The Church’s teaching on purgatory traces its roots back to before Christ. The New Testament, while not explicitly defining the doctrine, teaches of it. The Church Fathers, using the Scriptures, also teach about purgatory and by the time of the scholastics a concise formula of the doctrine starts to emerge. Over time the Church solemnly proclaimed the doctrine and through the ages has continued to reaffirm and expound the doctrine that purgatory exists and that members of the Church militant can pray and offer sacrifices for those in purgatory.
 Catechism of the Catholic Church, 2nd ed. (Washington, DC: United States Catholic Conference, 2000), 130 -131.
 Ryan, J. “Purgatory.” New Catholic Encyclopedia, vol 11, Jack Heraty et al., 1034. New York: McGraw Hill, 1967.
 CCC, 1032.
 Mt 12:32
 Ryan, “Purgatory,” 1035.
 Augustine of Hippo, City of God, in Great Books of the Western World: Augustine, trans. Marcus Dods (Chicago: Encyclopedia Britannica, 1952), 572.
 Thomas Aquinas, Summa theologia, Supp, Appendix II , a.1, in Summa theologica: Complete English Edition in Five Volumes, vol. 5, trans. Fathers of the English Dominican Province (Notre Dame, IN: Christian Classics, 1981), 3010.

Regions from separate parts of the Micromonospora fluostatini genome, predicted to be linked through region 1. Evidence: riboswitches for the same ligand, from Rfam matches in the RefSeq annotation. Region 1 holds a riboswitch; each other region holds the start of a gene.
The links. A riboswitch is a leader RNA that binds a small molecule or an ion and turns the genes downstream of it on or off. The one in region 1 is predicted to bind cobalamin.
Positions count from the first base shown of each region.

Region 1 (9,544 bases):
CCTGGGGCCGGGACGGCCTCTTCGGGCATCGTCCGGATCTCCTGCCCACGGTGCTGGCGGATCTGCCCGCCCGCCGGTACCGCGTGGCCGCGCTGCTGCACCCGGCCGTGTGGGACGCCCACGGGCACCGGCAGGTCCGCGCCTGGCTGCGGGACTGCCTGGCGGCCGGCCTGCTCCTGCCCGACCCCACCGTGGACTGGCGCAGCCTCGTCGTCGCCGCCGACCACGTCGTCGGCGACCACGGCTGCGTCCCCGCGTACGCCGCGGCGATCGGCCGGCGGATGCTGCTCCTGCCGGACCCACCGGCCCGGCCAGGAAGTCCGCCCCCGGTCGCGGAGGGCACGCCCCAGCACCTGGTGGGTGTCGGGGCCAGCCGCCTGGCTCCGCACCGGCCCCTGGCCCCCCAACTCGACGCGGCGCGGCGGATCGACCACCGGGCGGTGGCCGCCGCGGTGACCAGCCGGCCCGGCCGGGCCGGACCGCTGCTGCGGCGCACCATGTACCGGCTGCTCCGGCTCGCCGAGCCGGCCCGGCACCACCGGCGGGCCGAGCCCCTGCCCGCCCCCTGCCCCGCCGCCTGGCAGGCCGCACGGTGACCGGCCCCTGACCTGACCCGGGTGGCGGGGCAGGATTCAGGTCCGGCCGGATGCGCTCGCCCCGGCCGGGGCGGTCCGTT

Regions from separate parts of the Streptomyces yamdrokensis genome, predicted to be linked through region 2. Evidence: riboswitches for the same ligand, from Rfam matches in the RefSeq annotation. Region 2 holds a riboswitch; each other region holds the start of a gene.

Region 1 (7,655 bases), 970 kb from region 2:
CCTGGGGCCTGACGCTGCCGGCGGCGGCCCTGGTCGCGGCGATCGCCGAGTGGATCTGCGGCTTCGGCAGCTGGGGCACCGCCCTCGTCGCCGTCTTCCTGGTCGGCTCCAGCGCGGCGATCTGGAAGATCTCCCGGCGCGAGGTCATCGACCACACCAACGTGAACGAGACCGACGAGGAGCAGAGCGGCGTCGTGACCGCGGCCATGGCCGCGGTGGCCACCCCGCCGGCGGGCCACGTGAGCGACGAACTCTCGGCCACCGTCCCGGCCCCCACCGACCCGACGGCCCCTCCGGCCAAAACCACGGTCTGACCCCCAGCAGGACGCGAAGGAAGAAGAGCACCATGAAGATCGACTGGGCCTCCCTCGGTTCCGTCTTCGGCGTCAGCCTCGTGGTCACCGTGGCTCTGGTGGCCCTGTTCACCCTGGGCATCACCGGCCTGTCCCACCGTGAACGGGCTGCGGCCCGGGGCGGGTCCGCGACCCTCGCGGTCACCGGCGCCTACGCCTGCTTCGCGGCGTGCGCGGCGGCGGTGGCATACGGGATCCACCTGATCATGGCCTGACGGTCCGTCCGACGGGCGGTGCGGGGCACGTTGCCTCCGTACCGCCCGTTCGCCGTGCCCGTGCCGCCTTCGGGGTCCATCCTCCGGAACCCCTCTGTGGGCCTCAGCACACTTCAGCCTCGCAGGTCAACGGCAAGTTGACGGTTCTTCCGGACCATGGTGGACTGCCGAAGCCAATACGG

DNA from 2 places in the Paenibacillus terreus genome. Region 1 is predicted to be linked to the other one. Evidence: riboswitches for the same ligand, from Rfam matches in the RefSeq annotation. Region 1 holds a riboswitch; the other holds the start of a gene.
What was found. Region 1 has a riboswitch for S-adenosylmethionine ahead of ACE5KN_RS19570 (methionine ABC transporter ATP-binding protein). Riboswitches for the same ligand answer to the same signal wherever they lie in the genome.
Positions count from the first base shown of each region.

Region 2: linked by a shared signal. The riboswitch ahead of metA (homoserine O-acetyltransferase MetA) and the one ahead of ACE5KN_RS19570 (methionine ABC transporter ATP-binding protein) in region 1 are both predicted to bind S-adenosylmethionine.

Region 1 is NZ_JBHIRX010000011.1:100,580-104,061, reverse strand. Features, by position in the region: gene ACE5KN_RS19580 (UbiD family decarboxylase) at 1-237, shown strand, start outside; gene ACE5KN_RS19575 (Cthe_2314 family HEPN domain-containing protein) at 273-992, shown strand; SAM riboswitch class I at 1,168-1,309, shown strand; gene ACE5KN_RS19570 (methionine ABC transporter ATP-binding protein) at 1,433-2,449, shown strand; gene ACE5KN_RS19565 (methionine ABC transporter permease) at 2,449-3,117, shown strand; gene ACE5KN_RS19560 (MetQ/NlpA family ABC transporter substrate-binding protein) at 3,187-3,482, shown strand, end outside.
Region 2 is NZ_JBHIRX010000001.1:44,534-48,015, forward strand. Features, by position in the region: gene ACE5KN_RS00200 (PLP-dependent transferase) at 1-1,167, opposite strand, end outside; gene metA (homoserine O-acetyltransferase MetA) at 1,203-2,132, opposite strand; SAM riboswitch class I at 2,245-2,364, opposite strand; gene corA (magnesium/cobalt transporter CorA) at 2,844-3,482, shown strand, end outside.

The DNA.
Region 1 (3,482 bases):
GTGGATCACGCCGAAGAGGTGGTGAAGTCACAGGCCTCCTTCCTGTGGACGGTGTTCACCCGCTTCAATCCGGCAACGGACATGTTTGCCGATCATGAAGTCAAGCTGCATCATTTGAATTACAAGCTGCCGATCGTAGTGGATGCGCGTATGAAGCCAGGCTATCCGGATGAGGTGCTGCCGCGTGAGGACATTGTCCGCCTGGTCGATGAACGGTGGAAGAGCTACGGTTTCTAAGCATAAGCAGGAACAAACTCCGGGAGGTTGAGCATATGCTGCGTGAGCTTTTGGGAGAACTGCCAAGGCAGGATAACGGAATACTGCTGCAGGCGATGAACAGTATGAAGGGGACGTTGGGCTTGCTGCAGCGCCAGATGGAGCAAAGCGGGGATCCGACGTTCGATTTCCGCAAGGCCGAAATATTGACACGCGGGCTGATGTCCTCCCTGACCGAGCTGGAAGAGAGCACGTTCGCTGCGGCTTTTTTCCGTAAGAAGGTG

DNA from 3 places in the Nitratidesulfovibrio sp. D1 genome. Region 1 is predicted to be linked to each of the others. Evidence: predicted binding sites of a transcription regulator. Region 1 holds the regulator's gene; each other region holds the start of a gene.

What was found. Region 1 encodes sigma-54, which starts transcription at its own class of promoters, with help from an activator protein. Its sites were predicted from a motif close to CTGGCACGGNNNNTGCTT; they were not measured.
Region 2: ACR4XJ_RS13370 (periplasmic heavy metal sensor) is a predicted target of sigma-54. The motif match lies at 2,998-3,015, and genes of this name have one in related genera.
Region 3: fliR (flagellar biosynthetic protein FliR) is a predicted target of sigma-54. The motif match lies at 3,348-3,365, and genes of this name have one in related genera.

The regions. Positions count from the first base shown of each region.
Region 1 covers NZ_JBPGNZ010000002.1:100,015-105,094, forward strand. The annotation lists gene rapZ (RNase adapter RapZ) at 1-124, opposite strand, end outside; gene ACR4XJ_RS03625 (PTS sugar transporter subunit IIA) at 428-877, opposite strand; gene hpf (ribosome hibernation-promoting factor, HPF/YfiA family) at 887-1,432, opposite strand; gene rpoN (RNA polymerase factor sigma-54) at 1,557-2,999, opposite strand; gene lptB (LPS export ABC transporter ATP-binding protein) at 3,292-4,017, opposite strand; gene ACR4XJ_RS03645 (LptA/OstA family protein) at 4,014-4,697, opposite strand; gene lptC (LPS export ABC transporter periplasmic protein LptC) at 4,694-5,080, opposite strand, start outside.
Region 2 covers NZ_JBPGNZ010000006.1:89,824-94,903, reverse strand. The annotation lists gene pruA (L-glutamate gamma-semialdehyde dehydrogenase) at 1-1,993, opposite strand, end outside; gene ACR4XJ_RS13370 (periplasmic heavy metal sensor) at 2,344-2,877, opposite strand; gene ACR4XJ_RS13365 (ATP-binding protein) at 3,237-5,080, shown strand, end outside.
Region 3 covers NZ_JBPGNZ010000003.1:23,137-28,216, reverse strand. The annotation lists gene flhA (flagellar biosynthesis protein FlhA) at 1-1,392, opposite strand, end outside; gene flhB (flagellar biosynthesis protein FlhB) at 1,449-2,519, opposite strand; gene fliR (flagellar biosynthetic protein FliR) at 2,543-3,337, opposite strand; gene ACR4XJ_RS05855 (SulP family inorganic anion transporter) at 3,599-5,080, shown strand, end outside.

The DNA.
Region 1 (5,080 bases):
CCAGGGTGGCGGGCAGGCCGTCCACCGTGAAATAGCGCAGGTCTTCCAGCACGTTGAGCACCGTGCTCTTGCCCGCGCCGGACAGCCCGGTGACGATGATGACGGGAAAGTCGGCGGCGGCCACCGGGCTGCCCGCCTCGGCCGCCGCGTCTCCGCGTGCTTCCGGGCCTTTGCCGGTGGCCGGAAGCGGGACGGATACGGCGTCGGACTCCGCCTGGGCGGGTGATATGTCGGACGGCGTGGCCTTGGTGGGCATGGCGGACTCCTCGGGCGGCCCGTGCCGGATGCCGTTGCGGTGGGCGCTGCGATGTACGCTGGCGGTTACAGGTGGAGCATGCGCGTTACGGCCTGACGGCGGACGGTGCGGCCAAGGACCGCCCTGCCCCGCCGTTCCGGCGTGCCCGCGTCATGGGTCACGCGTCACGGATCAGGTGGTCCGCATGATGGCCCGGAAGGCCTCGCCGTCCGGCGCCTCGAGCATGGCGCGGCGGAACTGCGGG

ST, app. II, a.1. a.1., , trans. English Dominican Province, 3010.
 Ryan, “Purgatory,” 1036.
 McKenna, O. “Lyons Council of.” New Catholic Encyclopedia, vol 8, Jack Heraty et al., 1116-1118. New York: McGraw Hill, 1967.
 Thoralf T. Thielen, What is an Ecumenical Council (Westminster: The Newman Press, 1960), 16.
 Thielen, What is an Ecumenical Council, 48.
 Jedin, H. “Trent Council of.” New Catholic Encyclopedia, vol 14, Jack Heraty et al., 271 – 278. New York: McGraw Hill, 1967.
 The General Council of Trent, Twenty Fifth Session Decree on Purgatory (4 December 1563), §2310, in Decrees of the Ecumenical Councils Vol 2, ed. Norman P Tanner, S.J. (London: Sheed & Ward, 1990), 774 – 776.
 John P. Boyle, Church teaching Authority: Historical and Theological Studies (Notre Dame: University of Notre Dame Press, 1995), 85.
 Benedict XVI, Encyclical letter on Christian Hope Spe Salve (30 November 2007), §45 (San Francisco: Ignatius Press, 2008), 94.
 Spe Salve§48
 Congregation for the Doctrine of the Faith, Letter on Certain Questions Concerning Eschatology (17 May 1979), § 7, at the Holy See, http://www.vatican.va.